"Hello son Max," an old voice cries. "Oh, hello Miss Vaughns, how are you today?" Max asks. "Mmm, Max, trying to keep up with these shaky old legs," Miss Vaughns replies, with a tired look on her face.

"Hi Max!" Several kids rush to him. "Hey Troy, Ronald, Genoa, Joy, little Terrance!" Max replied.

As Max passes by the crowd of kids, he noticed something different. His family wasn't outside. He walks in the door, his dad rushes over to him and gives him an envelope. "This is what I was waiting for," Max grabbed it. "YEY, YEY, I got it! It's from the university," screamed Max. "Open it!" his mother screamed.

Max anxiously opened the envelope. As he read the letter, his eyes opened and his jaw dropped. Every one of his family members stood behind him nervously waiting to hear the news. "Come on, Max, hurry!" his Mom screamed.

"Dear Max Bua, congratulations! It's an honor to say that you've been selected and given admission to study at our prestigious medical school…."

Max started screaming in excitement. They went outside, and everyone heard the excitement so they came by to see what it was. "What's the excitement about?" various neighbors asked. "I got in!!!" Max replied. "Got in where?" many asked. "I got in the … the …" Max stumbled. "Where did you get in, child?" Miss Vaughns asked. "To Medical School!!" Max's father answered. "…I'm going to Medical School to become a doctor!" Max answered. "Hold on … but don't you need money to go to the University?" an old man asked worriedly. "What are you gonna do, Max?" many people asked.

Max stayed quiet. His smile that was from ear to ear, suddenly changed to a sad, worried expression. "I don't know…." Max answered.

Looking desperately around, the last person he saw was his father. His father had a quiet smile on his face. "What am I gonna do, father?" Max asked his father. "I got some money saved up, that will help," his father answered. "I got some money too from my work last week, and I don't have anything better to spend it on," the old man said with a big smile on his face. "But…." Max didn't know what to say.

The entire village decided to donate their money. "But I don't know what to say. I'm so thankful that you guys are doing this. I can never thank you enough for doing this," Max said.

Everyone was congratulating and hugging Max. "Medical School, here I come!!!!!!"—Max shouted. "HURRAY!!!!"—Everyone cheered.

The sunset had disappeared; the beautiful moon and the stars had appeared. Making it into a silent night, but with excitement. The only thing you could hear was the wind, the trees moving from side to side, and the voices chanting from far away in their homes, cheering for Max's accomplishment.

Debbie Huang—12th grade, in her American Democracy class at Mission High School in San Francisco. THIRD PRIZE, wrote about Max in Max & Mona.

A truck comes in with the local mail. This time though it was somewhat different. Unlike the usual wait of letters from city relatives about life and coming up visits, the atmosphere has changed from a time of excitement to a time of anxiety. Everyone in the village was there, waiting. It was the moment of truth and no one was willing to miss it.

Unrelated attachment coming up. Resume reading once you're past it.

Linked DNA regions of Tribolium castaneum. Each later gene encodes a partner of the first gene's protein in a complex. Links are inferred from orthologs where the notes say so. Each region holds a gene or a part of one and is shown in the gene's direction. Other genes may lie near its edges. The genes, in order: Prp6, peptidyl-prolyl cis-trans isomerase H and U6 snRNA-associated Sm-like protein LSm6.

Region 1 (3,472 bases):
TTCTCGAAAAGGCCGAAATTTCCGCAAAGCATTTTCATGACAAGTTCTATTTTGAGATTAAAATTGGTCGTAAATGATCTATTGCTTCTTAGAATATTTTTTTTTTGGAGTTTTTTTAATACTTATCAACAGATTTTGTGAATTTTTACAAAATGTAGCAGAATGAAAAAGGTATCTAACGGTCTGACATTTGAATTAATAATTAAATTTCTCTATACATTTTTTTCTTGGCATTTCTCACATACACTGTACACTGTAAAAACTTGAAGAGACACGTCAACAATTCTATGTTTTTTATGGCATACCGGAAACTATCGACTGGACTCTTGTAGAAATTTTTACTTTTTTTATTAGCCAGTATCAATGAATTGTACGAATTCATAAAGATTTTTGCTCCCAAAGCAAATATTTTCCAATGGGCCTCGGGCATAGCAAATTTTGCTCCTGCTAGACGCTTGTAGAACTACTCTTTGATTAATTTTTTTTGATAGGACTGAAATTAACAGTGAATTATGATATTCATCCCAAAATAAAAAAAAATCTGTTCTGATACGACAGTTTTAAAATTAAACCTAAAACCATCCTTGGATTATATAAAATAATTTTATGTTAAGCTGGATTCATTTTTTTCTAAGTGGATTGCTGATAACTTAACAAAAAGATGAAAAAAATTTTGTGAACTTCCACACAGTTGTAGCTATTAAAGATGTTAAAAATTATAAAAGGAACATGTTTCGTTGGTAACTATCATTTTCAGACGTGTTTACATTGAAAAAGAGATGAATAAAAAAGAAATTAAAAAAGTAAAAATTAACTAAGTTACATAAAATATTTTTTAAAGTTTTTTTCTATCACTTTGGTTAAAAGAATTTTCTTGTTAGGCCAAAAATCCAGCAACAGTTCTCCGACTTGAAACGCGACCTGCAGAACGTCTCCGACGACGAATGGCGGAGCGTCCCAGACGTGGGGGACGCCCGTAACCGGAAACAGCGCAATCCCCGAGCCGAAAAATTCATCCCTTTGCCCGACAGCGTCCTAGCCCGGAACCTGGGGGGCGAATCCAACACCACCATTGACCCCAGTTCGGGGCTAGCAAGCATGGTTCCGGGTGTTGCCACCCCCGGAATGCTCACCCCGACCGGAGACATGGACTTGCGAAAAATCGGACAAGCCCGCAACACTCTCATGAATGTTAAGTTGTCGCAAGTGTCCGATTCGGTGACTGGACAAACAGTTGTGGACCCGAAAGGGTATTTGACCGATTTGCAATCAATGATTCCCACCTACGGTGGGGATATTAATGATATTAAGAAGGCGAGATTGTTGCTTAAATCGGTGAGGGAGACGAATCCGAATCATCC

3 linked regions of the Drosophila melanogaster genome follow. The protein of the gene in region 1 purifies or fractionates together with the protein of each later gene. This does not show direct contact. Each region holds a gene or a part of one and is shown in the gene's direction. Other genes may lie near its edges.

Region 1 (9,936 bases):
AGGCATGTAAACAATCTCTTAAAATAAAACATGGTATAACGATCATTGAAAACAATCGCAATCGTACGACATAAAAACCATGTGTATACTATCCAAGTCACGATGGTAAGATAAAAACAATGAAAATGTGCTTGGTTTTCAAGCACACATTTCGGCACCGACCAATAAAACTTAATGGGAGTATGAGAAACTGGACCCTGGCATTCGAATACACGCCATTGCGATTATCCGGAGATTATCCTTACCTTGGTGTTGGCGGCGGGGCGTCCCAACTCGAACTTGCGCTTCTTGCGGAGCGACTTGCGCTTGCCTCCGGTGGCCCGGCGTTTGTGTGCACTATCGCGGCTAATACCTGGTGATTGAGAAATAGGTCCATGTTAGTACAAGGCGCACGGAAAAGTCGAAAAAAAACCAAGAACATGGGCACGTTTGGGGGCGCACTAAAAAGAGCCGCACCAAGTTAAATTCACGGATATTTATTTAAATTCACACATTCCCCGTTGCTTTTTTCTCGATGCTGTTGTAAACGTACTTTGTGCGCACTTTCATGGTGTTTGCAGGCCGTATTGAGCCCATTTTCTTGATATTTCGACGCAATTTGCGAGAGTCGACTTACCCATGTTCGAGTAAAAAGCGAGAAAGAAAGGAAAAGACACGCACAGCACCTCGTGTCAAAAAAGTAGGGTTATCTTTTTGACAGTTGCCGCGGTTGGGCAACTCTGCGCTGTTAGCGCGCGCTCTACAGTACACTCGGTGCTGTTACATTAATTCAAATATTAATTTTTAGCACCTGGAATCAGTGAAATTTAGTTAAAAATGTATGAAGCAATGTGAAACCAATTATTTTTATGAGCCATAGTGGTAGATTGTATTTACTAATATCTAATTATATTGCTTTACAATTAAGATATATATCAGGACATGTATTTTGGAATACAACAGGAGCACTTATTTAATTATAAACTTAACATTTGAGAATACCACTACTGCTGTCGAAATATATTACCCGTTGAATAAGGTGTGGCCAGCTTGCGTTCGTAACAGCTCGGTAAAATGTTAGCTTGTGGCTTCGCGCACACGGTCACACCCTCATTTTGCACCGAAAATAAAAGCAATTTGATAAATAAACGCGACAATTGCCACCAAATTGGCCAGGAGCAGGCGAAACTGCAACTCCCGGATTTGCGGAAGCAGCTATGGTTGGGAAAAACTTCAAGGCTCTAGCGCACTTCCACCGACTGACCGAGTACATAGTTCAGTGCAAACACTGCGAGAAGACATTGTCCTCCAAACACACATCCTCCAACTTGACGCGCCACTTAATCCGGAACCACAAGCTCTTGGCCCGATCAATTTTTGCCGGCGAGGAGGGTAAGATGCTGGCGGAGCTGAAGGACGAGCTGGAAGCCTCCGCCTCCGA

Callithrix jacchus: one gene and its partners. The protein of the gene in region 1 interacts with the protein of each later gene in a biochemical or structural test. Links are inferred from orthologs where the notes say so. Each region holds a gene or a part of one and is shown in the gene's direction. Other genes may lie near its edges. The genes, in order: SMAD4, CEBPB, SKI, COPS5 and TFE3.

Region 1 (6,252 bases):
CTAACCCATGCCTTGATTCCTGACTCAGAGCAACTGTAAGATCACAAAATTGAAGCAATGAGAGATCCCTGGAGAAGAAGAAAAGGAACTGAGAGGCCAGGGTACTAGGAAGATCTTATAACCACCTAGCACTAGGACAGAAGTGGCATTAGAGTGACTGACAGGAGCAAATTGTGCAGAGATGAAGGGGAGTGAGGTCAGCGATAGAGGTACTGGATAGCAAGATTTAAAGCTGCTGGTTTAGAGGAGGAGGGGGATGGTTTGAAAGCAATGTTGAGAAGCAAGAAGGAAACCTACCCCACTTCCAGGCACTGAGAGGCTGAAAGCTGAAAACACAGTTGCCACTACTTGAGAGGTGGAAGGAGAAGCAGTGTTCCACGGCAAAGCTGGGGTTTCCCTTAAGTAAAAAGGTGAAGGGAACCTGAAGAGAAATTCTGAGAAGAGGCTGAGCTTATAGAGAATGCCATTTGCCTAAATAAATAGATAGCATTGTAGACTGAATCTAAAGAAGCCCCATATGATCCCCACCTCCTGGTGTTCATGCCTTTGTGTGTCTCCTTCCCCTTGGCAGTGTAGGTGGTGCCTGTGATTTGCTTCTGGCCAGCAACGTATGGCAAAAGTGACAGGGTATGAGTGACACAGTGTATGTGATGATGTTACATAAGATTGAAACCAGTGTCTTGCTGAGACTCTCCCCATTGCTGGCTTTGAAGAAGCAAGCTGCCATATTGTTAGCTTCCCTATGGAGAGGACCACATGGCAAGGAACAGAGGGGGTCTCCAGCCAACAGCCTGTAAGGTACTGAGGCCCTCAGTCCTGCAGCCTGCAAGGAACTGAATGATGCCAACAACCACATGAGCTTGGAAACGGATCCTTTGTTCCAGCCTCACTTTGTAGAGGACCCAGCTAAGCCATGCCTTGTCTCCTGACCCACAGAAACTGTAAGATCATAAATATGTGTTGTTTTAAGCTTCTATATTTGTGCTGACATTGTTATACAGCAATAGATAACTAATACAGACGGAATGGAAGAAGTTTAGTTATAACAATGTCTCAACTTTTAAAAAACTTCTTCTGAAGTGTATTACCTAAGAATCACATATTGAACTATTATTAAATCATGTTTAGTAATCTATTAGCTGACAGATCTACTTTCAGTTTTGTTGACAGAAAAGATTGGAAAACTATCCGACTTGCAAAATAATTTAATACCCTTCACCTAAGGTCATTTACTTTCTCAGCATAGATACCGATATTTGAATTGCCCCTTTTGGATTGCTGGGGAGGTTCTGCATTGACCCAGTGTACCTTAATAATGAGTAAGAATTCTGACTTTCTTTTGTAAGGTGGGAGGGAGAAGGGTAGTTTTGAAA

Max, the village healer's son, has been waiting. As the son of the village healer, he was always involved with the idea of health. Since he was young he had always studied hard. Because of these two components, he decided to become a white man's doctor. This way not only will he be able to fulfill his father's legacy of being a healer but also bring honor to his village and continue on with his studies. But all of this was still inside his head. He applied of course with the permission of his parents but whether he was able to go if he was actually accepted was never discussed. None of this really matters at the moment. His notification was the key to all of this.

The moment of truth comes closer and closer now. Everyone in the village had always known Max had a gift from the gods. He not only was able to bring up the sorrow in the human soul, but had always been good with the books. Applying to the medical university was no surprise for it allowed him to fulfill his duty and bring glory to the village.

The man steps out of his old beat-up tractor of a truck and comes in with a hand full of letters. Calling one by one the names of the people for their mail. But everyone just held on, waiting for that one notice, for Max.

Suddenly the man stopped. There was no more mail. The man turned back towards the truck and got in. Everyone was still. No one talked and just watched the truck move away. Max looked at the leaving truck and then his parents. Then he turned and started to walk away. The village people dispersed as some opened their letter and made formal announcement. One of which was about the wedding of Regina.

Max sat in his house, stunned. But at the same time, thought that he could of had at least some reply, accepted or not. But obviously, there was nothing. He thought about the matter for some time. Then, he just turned. Maybe it just wasn't meant to be. He could always have the title of the village mourner. At least he will never be without a job. He should never have applied. He was not even qualified.

As he started to drift into his afternoon nap, he heard a noise outside of his door. He walked outside; there was the same man that was passing out the mail. In his hands hold a large yellow envelope.


Brian said...

Michael, this was a wonderful idea for helping bring Sembene's philosophy of the evening class of cinema to the "daytime class" students who can benefit all the more from exposure to a way of seeing films other than the one being sold them by corporations.

Reading the winning pieces really makes me wish I hadn't missed these two particular films when they played the Bay Area.

Maya said...

Thank you, Brian. I really wanted to encourage Susand The Global Initiative's exercise in youth outreach. I just remember when I was in highschool, how opportunities like this helped me out so much. Though I never won $3,000 for an essay! That's more than I've earned for all of my writing put together over my whole life! But I can't feel envious. I feel glad that this young woman has a chance to go to college.

Maya said...

Whoops ... that should be "Susan and"; it got kind of conflated there.

Also, next year I get to be one of the jurors!